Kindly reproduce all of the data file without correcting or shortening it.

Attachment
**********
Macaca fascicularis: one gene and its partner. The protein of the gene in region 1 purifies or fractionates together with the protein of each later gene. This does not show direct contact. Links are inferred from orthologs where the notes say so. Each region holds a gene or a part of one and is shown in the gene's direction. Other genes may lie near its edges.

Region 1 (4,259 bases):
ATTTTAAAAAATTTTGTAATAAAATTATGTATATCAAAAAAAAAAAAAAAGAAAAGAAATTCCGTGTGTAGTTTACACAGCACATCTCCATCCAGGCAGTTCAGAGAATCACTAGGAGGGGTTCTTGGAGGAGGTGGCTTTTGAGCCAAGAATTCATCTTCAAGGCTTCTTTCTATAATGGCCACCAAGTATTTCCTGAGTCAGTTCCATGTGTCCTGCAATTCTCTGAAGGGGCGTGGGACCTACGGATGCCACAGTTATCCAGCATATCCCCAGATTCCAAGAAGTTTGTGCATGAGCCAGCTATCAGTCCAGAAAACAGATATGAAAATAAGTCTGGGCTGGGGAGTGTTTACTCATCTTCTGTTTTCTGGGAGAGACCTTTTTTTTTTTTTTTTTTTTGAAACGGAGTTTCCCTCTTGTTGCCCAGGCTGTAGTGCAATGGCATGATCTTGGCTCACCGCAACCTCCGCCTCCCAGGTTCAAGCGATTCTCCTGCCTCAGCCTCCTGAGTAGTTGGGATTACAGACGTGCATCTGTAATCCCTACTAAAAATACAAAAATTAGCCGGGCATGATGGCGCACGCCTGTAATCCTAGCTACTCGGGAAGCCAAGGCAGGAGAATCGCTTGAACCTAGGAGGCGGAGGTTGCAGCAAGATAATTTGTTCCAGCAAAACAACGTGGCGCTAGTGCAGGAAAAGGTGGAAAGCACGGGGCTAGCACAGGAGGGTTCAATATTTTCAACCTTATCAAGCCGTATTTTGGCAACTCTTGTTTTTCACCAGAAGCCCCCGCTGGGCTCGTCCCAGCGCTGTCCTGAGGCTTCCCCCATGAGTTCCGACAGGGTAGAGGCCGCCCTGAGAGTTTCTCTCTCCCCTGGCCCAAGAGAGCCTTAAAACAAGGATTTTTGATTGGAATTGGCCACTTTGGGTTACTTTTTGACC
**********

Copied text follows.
Macaca fascicularis: one gene and its partner. The protein of the gene in region 1 purifies or fractionates together with the protein of each later gene. This does not show direct contact. Links are inferred from orthologs where the notes say so. Each region holds a gene or a part of one and is shown in the gene's direction. Other genes may lie near its edges.

Region 1 (4,259 bases):
ATTTTAAAAAATTTTGTAATAAAATTATGTATATCAAAAAAAAAAAAAAAGAAAAGAAATTCCGTGTGTAGTTTACACAGCACATCTCCATCCAGGCAGTTCAGAGAATCACTAGGAGGGGTTCTTGGAGGAGGTGGCTTTTGAGCCAAGAATTCATCTTCAAGGCTTCTTTCTATAATGGCCACCAAGTATTTCCTGAGTCAGTTCCATGTGTCCTGCAATTCTCTGAAGGGGCGTGGGACCTACGGATGCCACAGTTATCCAGCATATCCCCAGATTCCAAGAAGTTTGTGCATGAGCCAGCTATCAGTCCAGAAAACAGATATGAAAATAAGTCTGGGCTGGGGAGTGTTTACTCATCTTCTGTTTTCTGGGAGAGACCTTTTTTTTTTTTTTTTTTTTGAAACGGAGTTTCCCTCTTGTTGCCCAGGCTGTAGTGCAATGGCATGATCTTGGCTCACCGCAACCTCCGCCTCCCAGGTTCAAGCGATTCTCCTGCCTCAGCCTCCTGAGTAGTTGGGATTACAGACGTGCATCTGTAATCCCTACTAAAAATACAAAAATTAGCCGGGCATGATGGCGCACGCCTGTAATCCTAGCTACTCGGGAAGCCAAGGCAGGAGAATCGCTTGAACCTAGGAGGCGGAGGTTGCAGCAAGATAATTTGTTCCAGCAAAACAACGTGGCGCTAGTGCAGGAAAAGGTGGAAAGCACGGGGCTAGCACAGGAGGGTTCAATATTTTCAACCTTATCAAGCCGTATTTTGGCAACTCTTGTTTTTCACCAGAAGCCCCCGCTGGGCTCGTCCCAGCGCTGTCCTGAGGCTTCCCCCATGAGTTCCGACAGGGTAGAGGCCGCCCTGAGAGTTTCTCTCTCCCCTGGCCCAAGAGAGCCTTAAAACAAGGATTTTTGATTGGAATTGGCCACTTTGGGTTACTTTTTGACC